late 14c., "aspire or plan maliciously, agree together to commit a criminal or reprehensible act," from Old French conspirer (14c.), from Latin conspirare "to agree, unite, plot," literally "to breathe together," from assimilated form of com "with, together" (see con-) + spirare "to breathe" (see spirit (n.)), perhaps on the notion of "to agree (by spoken oath) to commit a bad act." Or perhaps the notion is "to blow together" musical instruments, i.e., "to sound in unison."
Neutral or good sense of "to contribute jointly to a certain result" is from 1530s. Related: Conspired; conspiring.
"one who plots or acts on evil or unlawful designs," c. 1400, conspiratour, from Old French conspirateur, from Latin conspiratorem (nominative conspiratorio), noun of action from past-participle stem of conspirare "to agree, unite, plot," literally "to breathe together" (see conspire).
Conspirer is attested from 1530s, from Anglo-French conspirour. Fem. form conspiratrice is from early 15c.; conspiratress is from 1760. Related: Conspiratory.
mid-14c., "a plotting of evil, unlawful design; a combination of persons for an evil purpose," from Anglo-French conspiracie, Old French conspiracie "conspiracy, plot," from Latin conspirationem (nominative conspiratio) "agreement, union, unanimity," noun of action from past-participle stem of conspirare "to agree, unite, plot," literally "to breathe together" (see conspire).
Earlier in same sense was conspiration (early 14c.), from French conspiration (13c.), from Latin conspirationem. An Old English word for it was facengecwis.
Conspiracy theory "explanation of an event or situation involving unwarranted belief that it is caused by a conspiracy among powerful forces" emerged in mid-20c. (by 1937) and figures in the writings of, or about, Charles Beard, Hofstadter, Veblen, etc., but the degree of paranoia and unreasonableness implied in each use is not always easy to discern. The phrase was used from 19c. in a non-pejorative sense "the theory that a (certain) conspiracy exists," especially in court cases. Its use in general reference to theories of hidden cabals pulling wires behind the scenes of national or global events is by 1871.
We shall better understand the ensuing civil war if we study the movements in the four most important of these States, in relation to a theory which asserts that the secession was a conspiracy whose central cabal, composed of Southern senators and representatives in Washington, dictated through its ramifications in the States the inception and the course of the revolution. [James Ford Rhodes, page headed "The Conspiracy Theory" in "History of the United States from the Compromise of 1850," New York, 1893]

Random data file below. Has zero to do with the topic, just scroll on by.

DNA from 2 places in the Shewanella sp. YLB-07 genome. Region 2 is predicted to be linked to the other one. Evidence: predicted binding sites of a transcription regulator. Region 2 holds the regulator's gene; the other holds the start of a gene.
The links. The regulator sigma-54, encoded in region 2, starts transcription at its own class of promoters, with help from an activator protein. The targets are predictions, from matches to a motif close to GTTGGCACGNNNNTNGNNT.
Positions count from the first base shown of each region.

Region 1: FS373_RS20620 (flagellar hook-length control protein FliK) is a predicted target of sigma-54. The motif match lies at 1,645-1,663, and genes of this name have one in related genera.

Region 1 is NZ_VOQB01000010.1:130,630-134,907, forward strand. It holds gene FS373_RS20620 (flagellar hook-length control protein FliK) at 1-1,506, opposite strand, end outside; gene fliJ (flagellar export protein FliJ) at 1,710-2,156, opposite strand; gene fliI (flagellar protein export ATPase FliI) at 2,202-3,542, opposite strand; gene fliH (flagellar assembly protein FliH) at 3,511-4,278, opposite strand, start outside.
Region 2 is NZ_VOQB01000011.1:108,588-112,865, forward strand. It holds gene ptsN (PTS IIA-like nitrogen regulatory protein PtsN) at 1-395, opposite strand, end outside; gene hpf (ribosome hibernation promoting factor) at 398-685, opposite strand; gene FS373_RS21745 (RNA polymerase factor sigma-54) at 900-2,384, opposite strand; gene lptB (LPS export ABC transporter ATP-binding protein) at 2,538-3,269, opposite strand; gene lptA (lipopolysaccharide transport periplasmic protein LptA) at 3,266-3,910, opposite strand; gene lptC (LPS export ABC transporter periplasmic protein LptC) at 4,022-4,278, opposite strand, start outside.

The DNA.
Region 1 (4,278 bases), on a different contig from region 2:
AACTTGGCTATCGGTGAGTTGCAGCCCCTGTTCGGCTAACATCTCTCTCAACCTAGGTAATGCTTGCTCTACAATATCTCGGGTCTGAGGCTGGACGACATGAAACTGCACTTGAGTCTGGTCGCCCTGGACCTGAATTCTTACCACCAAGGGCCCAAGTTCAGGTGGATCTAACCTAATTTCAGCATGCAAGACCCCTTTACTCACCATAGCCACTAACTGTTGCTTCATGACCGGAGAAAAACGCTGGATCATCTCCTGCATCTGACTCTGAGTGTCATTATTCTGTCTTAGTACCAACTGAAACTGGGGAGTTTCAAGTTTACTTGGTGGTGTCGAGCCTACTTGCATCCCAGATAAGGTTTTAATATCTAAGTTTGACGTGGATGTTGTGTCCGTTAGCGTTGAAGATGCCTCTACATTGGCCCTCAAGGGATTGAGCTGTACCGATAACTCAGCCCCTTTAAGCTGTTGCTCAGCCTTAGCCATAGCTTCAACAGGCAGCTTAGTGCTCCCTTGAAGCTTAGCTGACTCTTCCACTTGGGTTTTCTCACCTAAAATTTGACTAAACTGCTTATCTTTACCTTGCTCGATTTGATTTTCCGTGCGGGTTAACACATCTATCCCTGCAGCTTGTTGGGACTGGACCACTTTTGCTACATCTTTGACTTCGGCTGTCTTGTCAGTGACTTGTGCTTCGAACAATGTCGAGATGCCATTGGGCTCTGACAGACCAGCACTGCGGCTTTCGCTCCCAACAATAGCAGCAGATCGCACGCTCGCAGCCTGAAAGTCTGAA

To the Jingo Imperialist "the South African Conspiracy" is the alleged Dutch conspiracy to drive the British into the sea. But, to the man accustomed to weigh evidence and to base his opinions on ascertained facts, it is clear that this conspiracy theory is absolutely untenable, for whatever "evidence" has been adduced in support of the theory is nebulous and shadowy in the extreme. ["The South African Conspiracy," in The Westminster Review, January 1902]
"conspire in fraud or deception," 1520s, from Latin colludere "act collusively," literally "to play with" (see collusion). Related: Colluded; colluder; colluding.
1580s, "to make a map or diagram of, lay down on paper according to scale;" also "to lay plans for, conspire to effect or bring about" (usually with evil intent), from plot (n.). Intransitive sense of "to form a plan or device" is from c. 1600. Related: Plotted; plotter; plotting.
1590s (implied in colloguing) "to flatter, curry favor," a word of unknown origin; perhaps from French colloque "conference, consultation" (16c., from Latin colloqui "speak together;" see colloquy) and influenced by dialogue or colleague. Intransitive sense "to have a private understanding with, conspire, collude" is from 1640s.
late 14c., coniuracioun, "conspiracy, a plot, act of plotting" (senses now obsolete), also "a calling upon something supernatural, act of invoking by a sacred name, invocation of spirits, magic spell or charm," from Old French conjuracion "spell, incantation, formula used in exorcism" and directly from Latin coniurationem (nominative coniuratio) "a swearing together, conspiracy," in Medieval Latin "enchantment," noun of action from past-participle stem of coniurare "to swear together; conspire," from assimilated form of com "with, together" (see con-) + iurare "to swear," from ius (genitive iuris) "law, an oath" (see jurist).
late 13c., "command on oath;" c. 1300, "summon by a sacred name, invoke by incantation or magic," from Old French conjurer "invoke, conjure" (12c.) and directly from Latin coniurare "to swear together; conspire," from assimilated form of com "with, together" (see con-) + iurare "to swear," from ius (genitive iuris) "law, an oath" (see jurist).
The magical sense is from the notion of "constraining by spell" a demon to do one's bidding. Related: Conjured; conjuring. Phrase conjure up "cause to appear in the mind" (as if by magic) attested from 1580s.